Cover Image: Processed Cheese

Processed Cheese

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Member Reviews

This book was horrible.  I thought the premise of how finding money would affect a couple to be intriguing, but the ridiculous names distracted me too much to enjoy this book.  I think that this premise could have made for an interesting novel, but the author wrote 400 pages of crap that I had to force myself to finish.
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Processed Cheese may be one of the wackiest books I have ever read.  I will be honest, I skimmed the last third of it because I just couldn't handle another minute.  The premise sounded promising and even exciting, but this satirical look at the American consumer obsession with money just wore me down.  Though intended to be funny, the wacky names and nonsensical approach to describing characters and other names was too zany to make sense or be funny.
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I really wanted to like this book, but I found myself avoiding it.  Eventually, I had to claim defeat and acknowledge I was not going to finish it.  It should be noted this was not a decision I take lightly - I like to finish what I start.  I was intrigued by the concept, but in the end, I think I felt too disconnected from the characters and the story line to stay engaged.  Perhaps I'll try this one again in the future, but for now, there are just too many exciting options on the self to force myself through something that wasn't grabbing me.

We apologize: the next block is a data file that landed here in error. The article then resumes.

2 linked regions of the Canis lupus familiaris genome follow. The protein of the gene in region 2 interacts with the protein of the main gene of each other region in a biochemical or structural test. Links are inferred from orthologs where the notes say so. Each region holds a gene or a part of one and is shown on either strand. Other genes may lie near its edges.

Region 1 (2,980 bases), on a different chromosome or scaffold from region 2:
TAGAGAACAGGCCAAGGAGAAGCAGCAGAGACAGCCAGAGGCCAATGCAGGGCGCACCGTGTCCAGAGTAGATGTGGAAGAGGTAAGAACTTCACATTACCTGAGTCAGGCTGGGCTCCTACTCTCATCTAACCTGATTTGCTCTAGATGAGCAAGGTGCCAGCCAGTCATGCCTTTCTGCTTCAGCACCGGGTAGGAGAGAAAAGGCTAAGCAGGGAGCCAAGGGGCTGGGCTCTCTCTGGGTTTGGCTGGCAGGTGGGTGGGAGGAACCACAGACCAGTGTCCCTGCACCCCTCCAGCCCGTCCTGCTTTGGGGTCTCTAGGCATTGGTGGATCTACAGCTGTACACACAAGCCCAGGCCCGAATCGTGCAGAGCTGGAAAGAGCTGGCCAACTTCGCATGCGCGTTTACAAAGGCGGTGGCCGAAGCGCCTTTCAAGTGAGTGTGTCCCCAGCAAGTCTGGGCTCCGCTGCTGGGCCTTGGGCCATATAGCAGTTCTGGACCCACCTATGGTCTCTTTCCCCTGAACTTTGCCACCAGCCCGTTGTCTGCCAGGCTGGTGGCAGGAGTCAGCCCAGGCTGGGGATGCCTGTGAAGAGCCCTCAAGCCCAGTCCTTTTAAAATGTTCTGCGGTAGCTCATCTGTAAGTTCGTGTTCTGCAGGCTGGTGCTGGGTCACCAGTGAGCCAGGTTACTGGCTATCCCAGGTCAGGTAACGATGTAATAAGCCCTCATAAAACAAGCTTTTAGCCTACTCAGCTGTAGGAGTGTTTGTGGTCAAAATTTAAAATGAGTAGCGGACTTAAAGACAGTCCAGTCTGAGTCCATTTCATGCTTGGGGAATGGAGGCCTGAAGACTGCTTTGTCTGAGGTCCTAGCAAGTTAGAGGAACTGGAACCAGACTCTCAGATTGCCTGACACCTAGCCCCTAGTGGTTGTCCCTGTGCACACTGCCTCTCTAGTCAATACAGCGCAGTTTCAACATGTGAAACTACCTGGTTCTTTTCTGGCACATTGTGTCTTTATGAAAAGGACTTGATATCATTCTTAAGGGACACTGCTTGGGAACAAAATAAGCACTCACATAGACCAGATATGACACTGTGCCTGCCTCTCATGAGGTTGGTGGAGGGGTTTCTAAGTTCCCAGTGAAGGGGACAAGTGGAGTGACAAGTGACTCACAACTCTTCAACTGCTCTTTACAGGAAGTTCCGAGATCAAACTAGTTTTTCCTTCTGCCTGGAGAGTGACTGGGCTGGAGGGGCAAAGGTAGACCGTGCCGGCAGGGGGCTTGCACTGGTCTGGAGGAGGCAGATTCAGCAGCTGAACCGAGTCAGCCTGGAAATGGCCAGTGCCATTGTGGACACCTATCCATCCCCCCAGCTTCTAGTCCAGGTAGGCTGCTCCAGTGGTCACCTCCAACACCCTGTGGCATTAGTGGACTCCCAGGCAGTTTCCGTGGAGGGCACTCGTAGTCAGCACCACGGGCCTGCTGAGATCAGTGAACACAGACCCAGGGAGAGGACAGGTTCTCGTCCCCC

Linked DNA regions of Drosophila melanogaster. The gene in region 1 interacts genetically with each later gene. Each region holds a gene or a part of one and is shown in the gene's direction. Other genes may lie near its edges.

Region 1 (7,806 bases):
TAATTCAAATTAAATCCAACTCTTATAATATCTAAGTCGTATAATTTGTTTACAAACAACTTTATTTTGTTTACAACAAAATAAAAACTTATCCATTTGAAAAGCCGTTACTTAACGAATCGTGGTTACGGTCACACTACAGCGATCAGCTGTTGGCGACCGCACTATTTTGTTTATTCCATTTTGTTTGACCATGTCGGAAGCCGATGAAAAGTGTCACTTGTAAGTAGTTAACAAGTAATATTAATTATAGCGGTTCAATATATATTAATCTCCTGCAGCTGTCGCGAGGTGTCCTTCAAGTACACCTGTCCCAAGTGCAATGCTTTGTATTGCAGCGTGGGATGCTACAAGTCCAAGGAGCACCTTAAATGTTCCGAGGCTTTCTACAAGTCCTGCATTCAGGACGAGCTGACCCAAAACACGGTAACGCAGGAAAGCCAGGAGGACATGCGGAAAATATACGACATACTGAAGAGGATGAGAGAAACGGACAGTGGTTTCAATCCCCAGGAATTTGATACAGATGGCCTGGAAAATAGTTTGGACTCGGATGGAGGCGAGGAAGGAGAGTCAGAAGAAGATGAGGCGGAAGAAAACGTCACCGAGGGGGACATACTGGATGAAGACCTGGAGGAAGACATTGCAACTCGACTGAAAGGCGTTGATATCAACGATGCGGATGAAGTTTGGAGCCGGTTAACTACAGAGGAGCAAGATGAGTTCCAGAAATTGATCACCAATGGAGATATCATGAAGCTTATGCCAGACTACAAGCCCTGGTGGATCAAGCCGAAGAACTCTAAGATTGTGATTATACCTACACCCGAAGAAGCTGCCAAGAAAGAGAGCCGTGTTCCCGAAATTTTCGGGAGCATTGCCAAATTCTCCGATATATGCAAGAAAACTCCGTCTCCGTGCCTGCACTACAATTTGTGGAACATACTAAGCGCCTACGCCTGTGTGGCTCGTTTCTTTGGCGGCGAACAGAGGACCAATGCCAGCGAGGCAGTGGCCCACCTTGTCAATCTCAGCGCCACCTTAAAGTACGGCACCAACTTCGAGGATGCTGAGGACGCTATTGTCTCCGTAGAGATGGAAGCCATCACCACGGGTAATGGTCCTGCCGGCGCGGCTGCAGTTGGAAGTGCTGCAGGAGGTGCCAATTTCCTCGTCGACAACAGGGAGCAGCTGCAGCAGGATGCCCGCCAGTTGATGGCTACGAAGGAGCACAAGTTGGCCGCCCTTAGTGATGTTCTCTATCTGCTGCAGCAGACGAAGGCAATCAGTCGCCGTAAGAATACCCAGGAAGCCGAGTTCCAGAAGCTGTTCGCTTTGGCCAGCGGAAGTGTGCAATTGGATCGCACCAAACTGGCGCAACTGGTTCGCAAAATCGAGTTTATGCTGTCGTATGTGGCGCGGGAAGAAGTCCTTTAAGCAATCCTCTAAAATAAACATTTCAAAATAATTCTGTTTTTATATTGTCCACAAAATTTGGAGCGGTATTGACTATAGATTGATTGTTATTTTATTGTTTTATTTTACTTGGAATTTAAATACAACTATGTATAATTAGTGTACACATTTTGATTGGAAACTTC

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I appreciate what the author was trying to do but unfortunately I couldn't connect with the book and had to DNF. I'd be willing to read the author again in the future, but this title wasn't for me.
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First, let me start with: I doubt I’m the intended audience. I usually like cozy fiction. Chick lit. Etc. 
The whole premise of the book is a writing “no no” – many convenient coincidences – however, it works for this story. 
Now, the odd naming of everything – (I mean, props to the author Wright for even being able to REMEMBER odd names like Mr.WhoisMenu and ThinkingThatWay) but, in an odd way, it works! 
I don’t know that I love this book, but I’m giving it 5 Stars because I’m intrigued enough to keep going (and I usually steer clear of books that would be rated R) and I think there are readers that will recognize the genius in the pages. 
It’s a bit of a tough read for me. I can usually read a book in a day, however, I find myself mentally drained after about 3 chapters and have to put it aside for a day or two. 
I might be a prude, but I’m certainly open minded. And I honestly see this as being a Pulp Fiction type of movie if it’s ever brought to the “big screen” or a “streaming” network. 
Read three chapters. If you don't find it intriguing, it's not for you. But I can assure you, the story unfolds at a great pace, the characters develop, and it's just a plain good interesting story told by using a kaleidoscope.
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This is a rare DNF for me after 50 pages. Thus far four characters who are basically the same. Nothing distinguishing one from the other. All the ridiculous naming. Just not for me. Could also be that I just finished two John Irving books so my bar is pretty high right now.
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A bag of money drops out of the sky, literally, into the path of a cash-starved citizen named Graveyard. He carries it home to his wife, Ambience, and they embark on the adventure of their lives, finally able to have everything they've always deserved: cars, guns, games, jewels, clothes-and of course sex, travel, and time with friends and family. There is no limit except their imagination and the hours in the day, and even those seem to be subject to their control.

Of course, the owner of the bag is searching for it, and will do whatever is necessary to get it back. And of course, these new riches change everything and nothing at all.

Well, pooh, I thought it sounded fun. It was not funny. It was just bizarre and I could not finish it. I just think it was way over the top in trying, but not succeeding.
Thank you, NetGalley for the advance copy to review.
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